tion in particulars. 3. And he shall judge-learn war any

[Regarding the question of ii. 2-4 being original

* The more.- Ver. 4. The consequences of this divine to Isa. or Micah, J. A. ALEXANDER says: instruction, sought and received by the nations, verbal variations may be best explained, howshall be, that the nations shall order their affairs ever, by supposing that they both adopted a traand compose their judicial processes according to ditional prediction current among the people in the mind of him that has taught them. So shall their day, or, that both received the words diGod appear as that one who judges between the rectly from the Holy Spirit. So long as we have nations and awards a (judicial) sentence. The

reason to regard both places as authentic and inSpirit of God that lives in His word is a Spirit spired, it matters little what is the literary hisof love and of peace. The God of peace sancti- tory of either.”

BARNES fies, therefore, the nations through and through

says:

“But there is no improbability (1 Thess. y. 23) so that they no more confront in supposing ihat Isa., may have availed himself one another in the sense and spirit of the brute of language, used by Micah in describing the power of this world, but in the mind and spirit

same event.” of the Kingdom of God. They are altogether phraseology, that the church, as a society, shall

At ver. 2. “Instead of saying, in modern great family. War ceases; the implements of become conspicuous and attract all nations, he war become superfluous; they shall be forged stood as being raised and fixed above the other

represents the mountain upon which the temple over into the instruments of peace. The exercises at arms, by which men in peace prepare for war, -J.A.A.

mountains, so as to be visible in all directions." fall of themselves away. The meaning "plowshare" evidently corresponds best to the context; often nothing but the branch of a tree, cut below

Ver. 4. “VOLNEY states that the Syrian plow is in which the contrast between Agriculture and war is the fundamental idea ; at the same time it a bifurcation, and used without wheels. The may be remarked that a scythe, mattock, or hoe, plowshare is a piece of iron, broad but not large, does not need to be forged over again to serve for which tips the end of the shaft. So much does it

resemble the short sword used by the ancient arms, Joel 3:10.-The 77??? (xviii. 5) is the warriors, that it may with very little trouble, be yine-dresser's knife. A lance head may easily converted into that deadly weapon; and when be made out of it. It is remarkable, that ex- the work of destruction is over, reduced again to cepting this place, Isaiah, who speaks so much its former shape.” — BARNES.] of war, uses, none of the words that in Hebrew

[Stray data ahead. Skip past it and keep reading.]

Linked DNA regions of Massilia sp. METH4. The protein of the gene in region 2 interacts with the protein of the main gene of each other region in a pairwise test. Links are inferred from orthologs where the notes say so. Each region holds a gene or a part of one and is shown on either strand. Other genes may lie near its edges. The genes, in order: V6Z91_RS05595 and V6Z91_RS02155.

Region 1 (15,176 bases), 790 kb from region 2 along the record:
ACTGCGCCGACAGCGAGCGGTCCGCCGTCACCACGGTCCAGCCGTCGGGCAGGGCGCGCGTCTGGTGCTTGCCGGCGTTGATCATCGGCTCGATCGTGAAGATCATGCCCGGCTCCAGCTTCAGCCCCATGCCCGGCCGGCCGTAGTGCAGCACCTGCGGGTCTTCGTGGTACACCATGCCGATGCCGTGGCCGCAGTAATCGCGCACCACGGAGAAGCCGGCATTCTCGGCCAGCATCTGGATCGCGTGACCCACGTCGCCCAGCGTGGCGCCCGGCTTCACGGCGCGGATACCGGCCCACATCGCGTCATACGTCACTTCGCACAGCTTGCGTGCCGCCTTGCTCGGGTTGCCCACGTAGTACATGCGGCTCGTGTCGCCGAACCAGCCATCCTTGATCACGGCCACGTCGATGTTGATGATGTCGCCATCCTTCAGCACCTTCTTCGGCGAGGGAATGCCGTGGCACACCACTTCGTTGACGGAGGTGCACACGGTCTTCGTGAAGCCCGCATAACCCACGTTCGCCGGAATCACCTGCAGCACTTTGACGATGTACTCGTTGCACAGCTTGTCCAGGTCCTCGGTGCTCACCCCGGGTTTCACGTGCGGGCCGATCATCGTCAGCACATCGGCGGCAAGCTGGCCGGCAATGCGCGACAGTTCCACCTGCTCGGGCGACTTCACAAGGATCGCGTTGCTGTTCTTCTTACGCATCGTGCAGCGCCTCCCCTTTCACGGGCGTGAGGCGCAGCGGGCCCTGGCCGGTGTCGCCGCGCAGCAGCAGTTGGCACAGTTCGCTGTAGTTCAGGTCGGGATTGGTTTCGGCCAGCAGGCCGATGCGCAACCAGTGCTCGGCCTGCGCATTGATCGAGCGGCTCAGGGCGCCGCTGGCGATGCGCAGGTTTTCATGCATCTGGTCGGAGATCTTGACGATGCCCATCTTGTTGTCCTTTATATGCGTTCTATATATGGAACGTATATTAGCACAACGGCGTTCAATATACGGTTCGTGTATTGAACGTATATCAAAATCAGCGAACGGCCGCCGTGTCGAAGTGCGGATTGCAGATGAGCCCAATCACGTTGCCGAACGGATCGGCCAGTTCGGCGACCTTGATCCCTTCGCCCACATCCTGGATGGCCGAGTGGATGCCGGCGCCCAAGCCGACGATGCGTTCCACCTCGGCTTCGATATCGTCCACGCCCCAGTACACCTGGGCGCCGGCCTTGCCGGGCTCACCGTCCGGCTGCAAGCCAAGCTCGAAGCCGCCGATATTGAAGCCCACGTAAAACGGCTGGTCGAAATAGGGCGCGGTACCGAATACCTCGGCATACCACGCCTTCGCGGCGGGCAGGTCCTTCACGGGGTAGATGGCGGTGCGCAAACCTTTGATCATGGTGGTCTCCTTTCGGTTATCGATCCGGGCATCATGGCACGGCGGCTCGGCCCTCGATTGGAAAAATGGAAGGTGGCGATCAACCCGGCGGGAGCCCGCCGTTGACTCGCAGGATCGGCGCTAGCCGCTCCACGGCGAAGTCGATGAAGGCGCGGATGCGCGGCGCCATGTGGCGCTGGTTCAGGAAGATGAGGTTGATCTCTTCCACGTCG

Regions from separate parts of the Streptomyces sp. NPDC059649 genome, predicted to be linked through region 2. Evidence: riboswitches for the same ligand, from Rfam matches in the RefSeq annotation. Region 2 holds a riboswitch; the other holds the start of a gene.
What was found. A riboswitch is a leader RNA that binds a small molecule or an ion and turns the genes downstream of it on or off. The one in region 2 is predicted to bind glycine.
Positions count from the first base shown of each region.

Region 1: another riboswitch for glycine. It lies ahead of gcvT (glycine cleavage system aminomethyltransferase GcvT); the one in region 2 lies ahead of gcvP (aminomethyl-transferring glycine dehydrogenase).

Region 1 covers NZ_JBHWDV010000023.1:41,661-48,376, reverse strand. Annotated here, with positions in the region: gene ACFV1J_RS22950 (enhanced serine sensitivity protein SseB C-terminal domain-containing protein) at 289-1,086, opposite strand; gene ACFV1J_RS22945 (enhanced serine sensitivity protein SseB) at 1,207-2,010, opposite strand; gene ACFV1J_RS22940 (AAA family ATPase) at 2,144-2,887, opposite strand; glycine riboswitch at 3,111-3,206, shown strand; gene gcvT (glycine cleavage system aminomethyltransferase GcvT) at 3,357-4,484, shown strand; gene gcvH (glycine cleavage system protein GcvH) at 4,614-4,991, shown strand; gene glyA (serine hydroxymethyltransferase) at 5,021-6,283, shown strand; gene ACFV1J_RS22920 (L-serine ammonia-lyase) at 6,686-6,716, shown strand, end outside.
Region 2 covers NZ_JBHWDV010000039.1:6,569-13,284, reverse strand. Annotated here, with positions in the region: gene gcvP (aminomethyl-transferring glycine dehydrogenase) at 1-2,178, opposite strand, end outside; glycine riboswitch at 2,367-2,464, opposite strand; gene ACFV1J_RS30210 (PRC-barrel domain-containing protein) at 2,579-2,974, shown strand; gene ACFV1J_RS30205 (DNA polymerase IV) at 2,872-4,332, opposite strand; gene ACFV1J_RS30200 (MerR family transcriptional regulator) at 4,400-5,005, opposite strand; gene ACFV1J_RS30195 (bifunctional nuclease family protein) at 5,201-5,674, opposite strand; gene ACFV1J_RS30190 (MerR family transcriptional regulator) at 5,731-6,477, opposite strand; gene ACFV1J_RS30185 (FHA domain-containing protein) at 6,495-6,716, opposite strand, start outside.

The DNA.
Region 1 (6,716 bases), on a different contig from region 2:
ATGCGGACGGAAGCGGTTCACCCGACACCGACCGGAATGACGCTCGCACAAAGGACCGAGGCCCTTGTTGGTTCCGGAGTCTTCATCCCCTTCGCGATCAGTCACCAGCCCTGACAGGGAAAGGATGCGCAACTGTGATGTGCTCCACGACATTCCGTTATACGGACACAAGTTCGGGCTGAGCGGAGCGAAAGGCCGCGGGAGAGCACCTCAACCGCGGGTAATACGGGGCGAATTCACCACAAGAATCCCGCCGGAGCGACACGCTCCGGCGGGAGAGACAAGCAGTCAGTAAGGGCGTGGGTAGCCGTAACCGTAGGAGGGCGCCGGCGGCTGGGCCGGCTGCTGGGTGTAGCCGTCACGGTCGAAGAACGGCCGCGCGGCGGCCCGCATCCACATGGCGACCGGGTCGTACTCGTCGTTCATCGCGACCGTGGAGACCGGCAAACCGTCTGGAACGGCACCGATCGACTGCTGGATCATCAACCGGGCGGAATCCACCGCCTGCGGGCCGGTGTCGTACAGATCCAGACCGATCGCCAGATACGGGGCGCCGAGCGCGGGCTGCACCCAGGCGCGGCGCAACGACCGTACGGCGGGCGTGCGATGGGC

(So we have seen it-ploughing on Mount Zion. mean “spear, lance.

-M. W.J.]

2. THE FALSE EMINENT THINGS AND THEIR ABASEMENT IN GENERAL.

CHAPTER II. 5-11.

5 O house of Jacob, come ye,

And let us walk in the light of the LORD.
6 Therefore thou hast "forsaken thy people the house of Jacob,

Because they be replenished 'from the East,
And are soothsayers like the Philistines,

And they please themselves in the children of strangers. 7 Their land also is full of silver and gold,

Neither is there any end of their treasures ;
Their land is also full of horses,

Neither is there any end of their chariots : 8 Their land also is full of idols;

They worship the work of their own hands,

That which their own fingers have made; 9 And othe mean man boweth down,

And a the great man humbleth himself:

Therefore forgive them not. 10 Enter into the rock, and hide thee in the dust,

For fear of the LORD, and for the glory of his majesty, 11 The lofty looks of man shall be humbled,

And the haughtiness of men shall be bowed down,
And the LORD alone shall be exalted in that day.

1 Or, more than the East.
repudiated.
e a man is bowed down,
And thou wilt not forgive them.

9 Or, abound with the children, etc.
b make covenant with foreign born.
d everybody humbled.